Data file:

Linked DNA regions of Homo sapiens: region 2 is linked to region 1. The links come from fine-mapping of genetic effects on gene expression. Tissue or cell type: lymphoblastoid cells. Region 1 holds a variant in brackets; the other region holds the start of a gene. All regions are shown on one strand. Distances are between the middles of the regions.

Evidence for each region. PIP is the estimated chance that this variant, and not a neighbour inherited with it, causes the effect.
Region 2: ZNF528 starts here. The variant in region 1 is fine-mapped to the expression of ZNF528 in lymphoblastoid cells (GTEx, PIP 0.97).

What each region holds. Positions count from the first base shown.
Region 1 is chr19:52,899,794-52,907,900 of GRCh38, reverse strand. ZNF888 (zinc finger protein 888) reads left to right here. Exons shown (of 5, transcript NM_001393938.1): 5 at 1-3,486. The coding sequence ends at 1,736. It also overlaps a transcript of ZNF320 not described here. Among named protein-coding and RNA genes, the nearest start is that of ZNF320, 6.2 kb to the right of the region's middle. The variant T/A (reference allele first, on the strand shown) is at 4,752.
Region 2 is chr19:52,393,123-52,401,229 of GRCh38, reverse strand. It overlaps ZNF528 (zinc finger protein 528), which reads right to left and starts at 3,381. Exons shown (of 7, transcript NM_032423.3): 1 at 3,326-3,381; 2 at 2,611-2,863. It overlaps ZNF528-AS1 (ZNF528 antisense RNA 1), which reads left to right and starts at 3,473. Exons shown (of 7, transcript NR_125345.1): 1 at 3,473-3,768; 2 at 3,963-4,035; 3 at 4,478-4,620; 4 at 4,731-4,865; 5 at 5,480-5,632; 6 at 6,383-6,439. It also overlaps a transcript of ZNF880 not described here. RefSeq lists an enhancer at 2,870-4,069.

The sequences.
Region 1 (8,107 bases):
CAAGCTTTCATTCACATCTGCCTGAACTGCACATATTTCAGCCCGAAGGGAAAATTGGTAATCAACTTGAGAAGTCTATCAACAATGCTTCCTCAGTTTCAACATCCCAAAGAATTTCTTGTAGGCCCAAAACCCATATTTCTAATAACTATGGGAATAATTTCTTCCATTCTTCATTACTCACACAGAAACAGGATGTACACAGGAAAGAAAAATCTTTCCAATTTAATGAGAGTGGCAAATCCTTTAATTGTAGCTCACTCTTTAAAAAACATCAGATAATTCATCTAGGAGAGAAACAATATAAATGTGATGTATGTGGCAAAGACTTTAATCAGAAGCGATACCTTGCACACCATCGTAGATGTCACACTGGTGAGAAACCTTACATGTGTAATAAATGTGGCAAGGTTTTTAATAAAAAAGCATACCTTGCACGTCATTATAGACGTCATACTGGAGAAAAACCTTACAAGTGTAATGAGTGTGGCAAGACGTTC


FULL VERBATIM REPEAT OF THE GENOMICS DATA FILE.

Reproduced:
Linked DNA regions of Homo sapiens: region 2 is linked to region 1. The links come from fine-mapping of genetic effects on gene expression. Tissue or cell type: lymphoblastoid cells. Region 1 holds a variant in brackets; the other region holds the start of a gene. All regions are shown on one strand. Distances are between the middles of the regions.

Evidence for each region. PIP is the estimated chance that this variant, and not a neighbour inherited with it, causes the effect.
Region 2: ZNF528 starts here. The variant in region 1 is fine-mapped to the expression of ZNF528 in lymphoblastoid cells (GTEx, PIP 0.97).

What each region holds. Positions count from the first base shown.
Region 1 is chr19:52,899,794-52,907,900 of GRCh38, reverse strand. ZNF888 (zinc finger protein 888) reads left to right here. Exons shown (of 5, transcript NM_001393938.1): 5 at 1-3,486. The coding sequence ends at 1,736. It also overlaps a transcript of ZNF320 not described here. Among named protein-coding and RNA genes, the nearest start is that of ZNF320, 6.2 kb to the right of the region's middle. The variant T/A (reference allele first, on the strand shown) is at 4,752.
Region 2 is chr19:52,393,123-52,401,229 of GRCh38, reverse strand. It overlaps ZNF528 (zinc finger protein 528), which reads right to left and starts at 3,381. Exons shown (of 7, transcript NM_032423.3): 1 at 3,326-3,381; 2 at 2,611-2,863. It overlaps ZNF528-AS1 (ZNF528 antisense RNA 1), which reads left to right and starts at 3,473. Exons shown (of 7, transcript NR_125345.1): 1 at 3,473-3,768; 2 at 3,963-4,035; 3 at 4,478-4,620; 4 at 4,731-4,865; 5 at 5,480-5,632; 6 at 6,383-6,439. It also overlaps a transcript of ZNF880 not described here. RefSeq lists an enhancer at 2,870-4,069.

The sequences.
Region 1 (8,107 bases):
CAAGCTTTCATTCACATCTGCCTGAACTGCACATATTTCAGCCCGAAGGGAAAATTGGTAATCAACTTGAGAAGTCTATCAACAATGCTTCCTCAGTTTCAACATCCCAAAGAATTTCTTGTAGGCCCAAAACCCATATTTCTAATAACTATGGGAATAATTTCTTCCATTCTTCATTACTCACACAGAAACAGGATGTACACAGGAAAGAAAAATCTTTCCAATTTAATGAGAGTGGCAAATCCTTTAATTGTAGCTCACTCTTTAAAAAACATCAGATAATTCATCTAGGAGAGAAACAATATAAATGTGATGTATGTGGCAAAGACTTTAATCAGAAGCGATACCTTGCACACCATCGTAGATGTCACACTGGTGAGAAACCTTACATGTGTAATAAATGTGGCAAGGTTTTTAATAAAAAAGCATACCTTGCACGTCATTATAGACGTCATACTGGAGAAAAACCTTACAAGTGTAATGAGTGTGGCAAGACGTTC